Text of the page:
Isaiah Thomas continues to claim Celtics' franchise records

BOSTON – This continues to be a historic season for Isaiah Thomas as more records fell in Wednesday’s 103-100 loss to Milwaukee, and the company he’s keeping becomes even more exclusive. 

Thomas had a game-high 32 points on Wednesday which included five made 3’s on nine attempts. That gave him 223 for the season which is a new franchise single-season record for made 3-pointers. The previous record was 222 set by Antoine Walker during the 2001-2002 season.

And his 32 points scored gives him 2,012 this season. 

Only six players in franchise history (Paul Pierce was the last to do it during the 2005-2006 season) have scored 2,000 or more points in a single season. 

Oh, there’s more. 

With Wednesday being the 66th time this season he has had 20 or more points, Thomas has now tied Pierce (2005-2006) and Larry Bird (1985-1986; 1987-1988) for sixth on the Celtics’ single-season franchise list. 

“I didn’t even know that,” a visibly disappointed Thomas said following Wednesday’s loss. “It doesn’t feel that good right now. But when I look back on it, probably in the offseason, I’ll appreciate it a little more. But I’m just staying in the moment and try and play as best I can to lead this team to as many wins as possible.”

Other season milestones Thomas is in the mix for include the following:

  • The 5-foot-9 guard is one of three players this season to have 50 or more games of 25-plus points, joined by Oklahoma City’s Russell Westbrook (57) and Houston’s James Harden (54).
  • Thomas has made at least one 3-pointer in a franchise-record 50 straight games (Dec. 3 – March 29). That’s also the longest current streak in the NBA. 
  • With 66 games of 20 or more points this season, Thomas is second in the NBA to Westbrook (67).

Marcus Smart at center of yet another controversial call

Marcus Smart at center of yet another controversial call

BOSTON – One of the more bizarre plays in Boston’s 103-100 loss to Milwaukee came in the second quarter, requiring some explanation from the officials afterwards. 

With 3:55 to play in the second quarter, the officials had originally called a foul on Marcus Smart which he verbally protested that eventually led to him being whistled for a technical foul.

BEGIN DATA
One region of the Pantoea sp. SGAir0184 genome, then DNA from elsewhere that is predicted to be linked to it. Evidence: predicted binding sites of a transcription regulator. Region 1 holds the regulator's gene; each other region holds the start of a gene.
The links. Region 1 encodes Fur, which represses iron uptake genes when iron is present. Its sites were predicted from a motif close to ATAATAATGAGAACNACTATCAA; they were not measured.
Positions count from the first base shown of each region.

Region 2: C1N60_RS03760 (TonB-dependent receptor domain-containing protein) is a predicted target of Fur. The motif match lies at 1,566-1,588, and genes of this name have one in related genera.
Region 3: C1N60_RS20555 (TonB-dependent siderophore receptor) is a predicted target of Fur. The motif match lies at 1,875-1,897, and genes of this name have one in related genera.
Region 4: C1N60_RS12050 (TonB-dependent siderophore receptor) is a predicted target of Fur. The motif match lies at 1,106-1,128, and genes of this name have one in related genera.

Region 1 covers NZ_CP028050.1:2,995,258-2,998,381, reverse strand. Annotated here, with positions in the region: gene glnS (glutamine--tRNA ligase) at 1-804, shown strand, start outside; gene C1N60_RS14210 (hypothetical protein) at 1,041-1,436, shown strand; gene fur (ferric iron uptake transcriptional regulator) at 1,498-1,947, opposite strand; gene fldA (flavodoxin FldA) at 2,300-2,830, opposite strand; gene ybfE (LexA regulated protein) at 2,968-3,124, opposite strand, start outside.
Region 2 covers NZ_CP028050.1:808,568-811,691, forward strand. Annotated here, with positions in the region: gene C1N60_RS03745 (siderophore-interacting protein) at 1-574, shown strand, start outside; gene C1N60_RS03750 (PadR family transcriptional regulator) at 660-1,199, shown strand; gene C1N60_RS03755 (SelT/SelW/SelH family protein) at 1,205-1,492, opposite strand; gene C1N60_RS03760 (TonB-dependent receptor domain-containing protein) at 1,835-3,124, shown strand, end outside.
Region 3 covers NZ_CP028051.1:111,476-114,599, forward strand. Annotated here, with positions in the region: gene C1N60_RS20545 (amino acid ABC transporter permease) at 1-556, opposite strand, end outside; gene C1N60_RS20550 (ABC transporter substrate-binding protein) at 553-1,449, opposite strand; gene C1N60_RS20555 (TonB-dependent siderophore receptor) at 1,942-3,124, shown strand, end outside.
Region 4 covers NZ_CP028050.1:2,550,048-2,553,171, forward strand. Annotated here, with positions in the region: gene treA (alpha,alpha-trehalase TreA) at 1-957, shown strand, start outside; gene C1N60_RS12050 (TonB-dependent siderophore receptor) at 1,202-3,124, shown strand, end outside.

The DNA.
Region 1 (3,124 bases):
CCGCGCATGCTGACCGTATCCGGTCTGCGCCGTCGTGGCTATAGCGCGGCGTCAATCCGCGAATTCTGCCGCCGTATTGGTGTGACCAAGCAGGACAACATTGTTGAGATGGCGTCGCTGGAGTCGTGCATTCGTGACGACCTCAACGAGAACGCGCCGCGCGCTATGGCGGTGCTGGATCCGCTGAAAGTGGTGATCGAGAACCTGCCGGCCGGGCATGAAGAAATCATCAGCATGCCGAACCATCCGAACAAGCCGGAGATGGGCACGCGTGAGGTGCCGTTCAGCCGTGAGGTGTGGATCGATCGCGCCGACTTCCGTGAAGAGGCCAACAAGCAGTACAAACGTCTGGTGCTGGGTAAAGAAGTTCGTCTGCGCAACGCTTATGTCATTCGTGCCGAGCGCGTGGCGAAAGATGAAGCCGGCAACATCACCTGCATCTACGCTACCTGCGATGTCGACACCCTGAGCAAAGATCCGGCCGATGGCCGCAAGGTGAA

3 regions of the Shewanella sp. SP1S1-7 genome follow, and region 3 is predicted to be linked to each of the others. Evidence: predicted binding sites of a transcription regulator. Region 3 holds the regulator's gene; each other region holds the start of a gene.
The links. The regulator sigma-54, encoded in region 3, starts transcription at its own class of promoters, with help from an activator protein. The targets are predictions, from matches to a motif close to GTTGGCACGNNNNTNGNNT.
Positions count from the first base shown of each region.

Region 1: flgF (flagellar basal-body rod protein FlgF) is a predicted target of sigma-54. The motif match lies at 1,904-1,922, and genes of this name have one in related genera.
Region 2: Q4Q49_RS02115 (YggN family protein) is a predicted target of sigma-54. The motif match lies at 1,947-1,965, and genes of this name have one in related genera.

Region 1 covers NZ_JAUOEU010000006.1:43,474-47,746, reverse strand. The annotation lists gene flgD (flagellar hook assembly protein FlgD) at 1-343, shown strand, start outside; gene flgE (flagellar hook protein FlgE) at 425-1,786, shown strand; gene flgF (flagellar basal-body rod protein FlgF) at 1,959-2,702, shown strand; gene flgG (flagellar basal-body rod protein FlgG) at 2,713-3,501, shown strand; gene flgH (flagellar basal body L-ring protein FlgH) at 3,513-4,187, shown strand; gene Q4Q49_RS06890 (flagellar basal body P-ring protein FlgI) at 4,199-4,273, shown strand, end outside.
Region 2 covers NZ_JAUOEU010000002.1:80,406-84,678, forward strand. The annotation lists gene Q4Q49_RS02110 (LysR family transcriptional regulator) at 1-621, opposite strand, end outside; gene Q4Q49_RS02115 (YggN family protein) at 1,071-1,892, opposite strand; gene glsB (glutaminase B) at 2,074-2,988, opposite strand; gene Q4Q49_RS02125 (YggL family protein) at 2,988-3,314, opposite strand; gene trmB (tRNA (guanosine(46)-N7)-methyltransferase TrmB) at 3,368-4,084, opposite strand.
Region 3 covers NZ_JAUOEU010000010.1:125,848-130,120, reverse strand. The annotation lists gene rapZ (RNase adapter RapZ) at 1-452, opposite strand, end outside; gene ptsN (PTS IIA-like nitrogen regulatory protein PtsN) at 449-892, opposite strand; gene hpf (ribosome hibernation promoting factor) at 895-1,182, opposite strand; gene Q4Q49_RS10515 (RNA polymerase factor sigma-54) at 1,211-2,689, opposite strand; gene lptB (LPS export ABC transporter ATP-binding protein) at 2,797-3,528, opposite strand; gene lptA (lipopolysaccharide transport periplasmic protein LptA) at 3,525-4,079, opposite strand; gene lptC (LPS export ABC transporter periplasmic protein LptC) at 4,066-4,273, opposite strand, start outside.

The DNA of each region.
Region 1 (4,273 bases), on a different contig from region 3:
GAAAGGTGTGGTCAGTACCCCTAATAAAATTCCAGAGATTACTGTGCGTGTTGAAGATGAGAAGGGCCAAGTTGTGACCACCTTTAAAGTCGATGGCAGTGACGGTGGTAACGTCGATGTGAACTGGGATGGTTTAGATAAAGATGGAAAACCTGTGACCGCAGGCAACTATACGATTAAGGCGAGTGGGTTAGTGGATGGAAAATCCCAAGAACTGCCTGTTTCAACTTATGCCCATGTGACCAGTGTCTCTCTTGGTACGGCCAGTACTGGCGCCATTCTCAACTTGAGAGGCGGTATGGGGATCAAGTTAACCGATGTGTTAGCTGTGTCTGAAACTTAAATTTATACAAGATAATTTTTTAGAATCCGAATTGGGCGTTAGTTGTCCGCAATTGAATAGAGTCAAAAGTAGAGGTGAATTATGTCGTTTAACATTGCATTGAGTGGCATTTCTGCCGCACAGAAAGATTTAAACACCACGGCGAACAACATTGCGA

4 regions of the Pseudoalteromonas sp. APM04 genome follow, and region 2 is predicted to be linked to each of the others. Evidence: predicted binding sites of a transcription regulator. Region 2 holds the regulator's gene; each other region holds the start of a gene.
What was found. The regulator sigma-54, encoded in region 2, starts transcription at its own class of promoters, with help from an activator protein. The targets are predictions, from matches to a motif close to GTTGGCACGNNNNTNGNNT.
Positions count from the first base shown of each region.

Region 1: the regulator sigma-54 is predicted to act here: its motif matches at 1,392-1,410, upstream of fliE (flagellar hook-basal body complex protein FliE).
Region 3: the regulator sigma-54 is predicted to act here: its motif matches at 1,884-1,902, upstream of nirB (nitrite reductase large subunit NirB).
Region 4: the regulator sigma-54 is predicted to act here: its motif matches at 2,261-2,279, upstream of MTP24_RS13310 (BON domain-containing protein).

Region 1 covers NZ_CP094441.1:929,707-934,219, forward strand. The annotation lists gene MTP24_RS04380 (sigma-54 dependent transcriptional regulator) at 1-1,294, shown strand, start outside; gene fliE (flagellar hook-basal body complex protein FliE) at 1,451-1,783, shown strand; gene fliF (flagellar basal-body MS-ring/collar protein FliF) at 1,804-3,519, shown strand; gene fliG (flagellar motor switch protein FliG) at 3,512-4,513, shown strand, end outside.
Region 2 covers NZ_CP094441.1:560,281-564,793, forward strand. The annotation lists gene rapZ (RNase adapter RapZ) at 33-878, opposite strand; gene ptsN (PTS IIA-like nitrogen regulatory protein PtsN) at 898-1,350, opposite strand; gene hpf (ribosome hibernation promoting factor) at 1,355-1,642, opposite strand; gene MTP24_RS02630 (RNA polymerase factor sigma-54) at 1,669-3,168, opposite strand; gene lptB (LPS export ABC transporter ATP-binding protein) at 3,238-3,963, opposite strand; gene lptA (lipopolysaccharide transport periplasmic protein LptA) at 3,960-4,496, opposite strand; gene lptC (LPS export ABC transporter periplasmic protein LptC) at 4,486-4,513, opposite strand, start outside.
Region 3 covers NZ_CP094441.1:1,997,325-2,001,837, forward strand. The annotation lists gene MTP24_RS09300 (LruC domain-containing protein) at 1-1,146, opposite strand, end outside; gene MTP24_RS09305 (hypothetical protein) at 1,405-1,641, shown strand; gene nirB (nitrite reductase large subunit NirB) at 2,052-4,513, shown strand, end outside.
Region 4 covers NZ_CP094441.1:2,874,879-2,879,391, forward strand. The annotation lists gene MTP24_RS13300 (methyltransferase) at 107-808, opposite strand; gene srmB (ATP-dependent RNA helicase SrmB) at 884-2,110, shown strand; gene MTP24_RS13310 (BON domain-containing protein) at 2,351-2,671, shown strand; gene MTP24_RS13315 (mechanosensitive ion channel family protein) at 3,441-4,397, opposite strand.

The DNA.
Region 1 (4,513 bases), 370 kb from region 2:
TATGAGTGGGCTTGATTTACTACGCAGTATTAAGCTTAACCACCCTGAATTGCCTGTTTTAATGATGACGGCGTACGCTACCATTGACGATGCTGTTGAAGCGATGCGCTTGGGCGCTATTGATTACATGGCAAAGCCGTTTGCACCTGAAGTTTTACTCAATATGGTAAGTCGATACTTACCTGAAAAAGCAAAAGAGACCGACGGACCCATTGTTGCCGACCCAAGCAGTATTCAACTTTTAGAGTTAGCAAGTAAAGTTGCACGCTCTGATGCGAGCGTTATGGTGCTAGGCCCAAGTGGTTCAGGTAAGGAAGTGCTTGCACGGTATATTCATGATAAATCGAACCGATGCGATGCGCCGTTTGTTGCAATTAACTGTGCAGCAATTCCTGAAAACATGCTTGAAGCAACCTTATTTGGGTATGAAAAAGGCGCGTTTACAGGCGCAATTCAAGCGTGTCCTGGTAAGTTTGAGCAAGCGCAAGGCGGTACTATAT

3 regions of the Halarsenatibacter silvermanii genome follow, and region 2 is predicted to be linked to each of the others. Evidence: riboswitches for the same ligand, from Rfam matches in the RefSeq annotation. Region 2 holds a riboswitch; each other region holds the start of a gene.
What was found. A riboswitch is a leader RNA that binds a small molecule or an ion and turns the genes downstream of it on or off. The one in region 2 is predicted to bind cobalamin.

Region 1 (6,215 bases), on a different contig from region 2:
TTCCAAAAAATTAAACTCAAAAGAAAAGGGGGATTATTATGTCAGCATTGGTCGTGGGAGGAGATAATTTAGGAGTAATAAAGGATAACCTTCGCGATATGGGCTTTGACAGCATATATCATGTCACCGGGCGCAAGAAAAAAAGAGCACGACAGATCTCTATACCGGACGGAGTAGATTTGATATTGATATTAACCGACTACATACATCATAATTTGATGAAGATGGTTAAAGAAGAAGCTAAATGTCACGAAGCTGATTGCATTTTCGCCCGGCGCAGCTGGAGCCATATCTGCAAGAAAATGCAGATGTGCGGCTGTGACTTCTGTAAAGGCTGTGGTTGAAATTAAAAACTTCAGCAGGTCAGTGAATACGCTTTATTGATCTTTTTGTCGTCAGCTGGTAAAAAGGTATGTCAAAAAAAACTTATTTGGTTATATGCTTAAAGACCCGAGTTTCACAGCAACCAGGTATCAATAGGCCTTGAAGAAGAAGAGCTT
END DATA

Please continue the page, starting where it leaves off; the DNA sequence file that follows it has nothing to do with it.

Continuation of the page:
After the officials reviewed the play, they changed the call to a personal foul against Khris Middleton but no change to the called technical foul against Smart who objected to a call that, upon review, they agreed was the wrong call to make. 

Official Sean Corbin, through pool reporter Ken Powtak of the Associated Press, acknowledged that the original call was a loose ball foul against Smart. 

“The (officiating) crew got together, we met prior to video and we decided that we needed to look at video because both players were on the floor bleeding so we went to the video for a hostile act,” Corbin told Powtak. “In the review we noticed that Khris Middleton initially made contact to Marcus Smart’s face. That’s how the original contact to the play occurred.”

Fortunately for the Celtics, Middleton missed his technical free throw while Smart split a pair of free throws which cut Milwaukee’s lead to 49-40.

Still, that’s no consolation for Smart who was whistled for a technical foul on a play that the official acknowledged was the wrong call to make. 

In the fourth quarter, Smart was at the center of yet another controversial call that was also reviewed by the officials. The verdict wasn't nearly as good for Smart who was whistled for a flagrant foul after getting his feet tangled up with Milwaukee's Giannis Antetokounmpo who was called for a non-shooting foul in the play with 4:46 to play. 

Antetokounmpo made one of two free throws and on the Bucks' ensuing possession, he was called for traveling.

Smart was unavailable to talk after the game in part because the aforementioned incident left an abrasion to his mouth and, because of the technical foul, a little lighter in the wallet as well.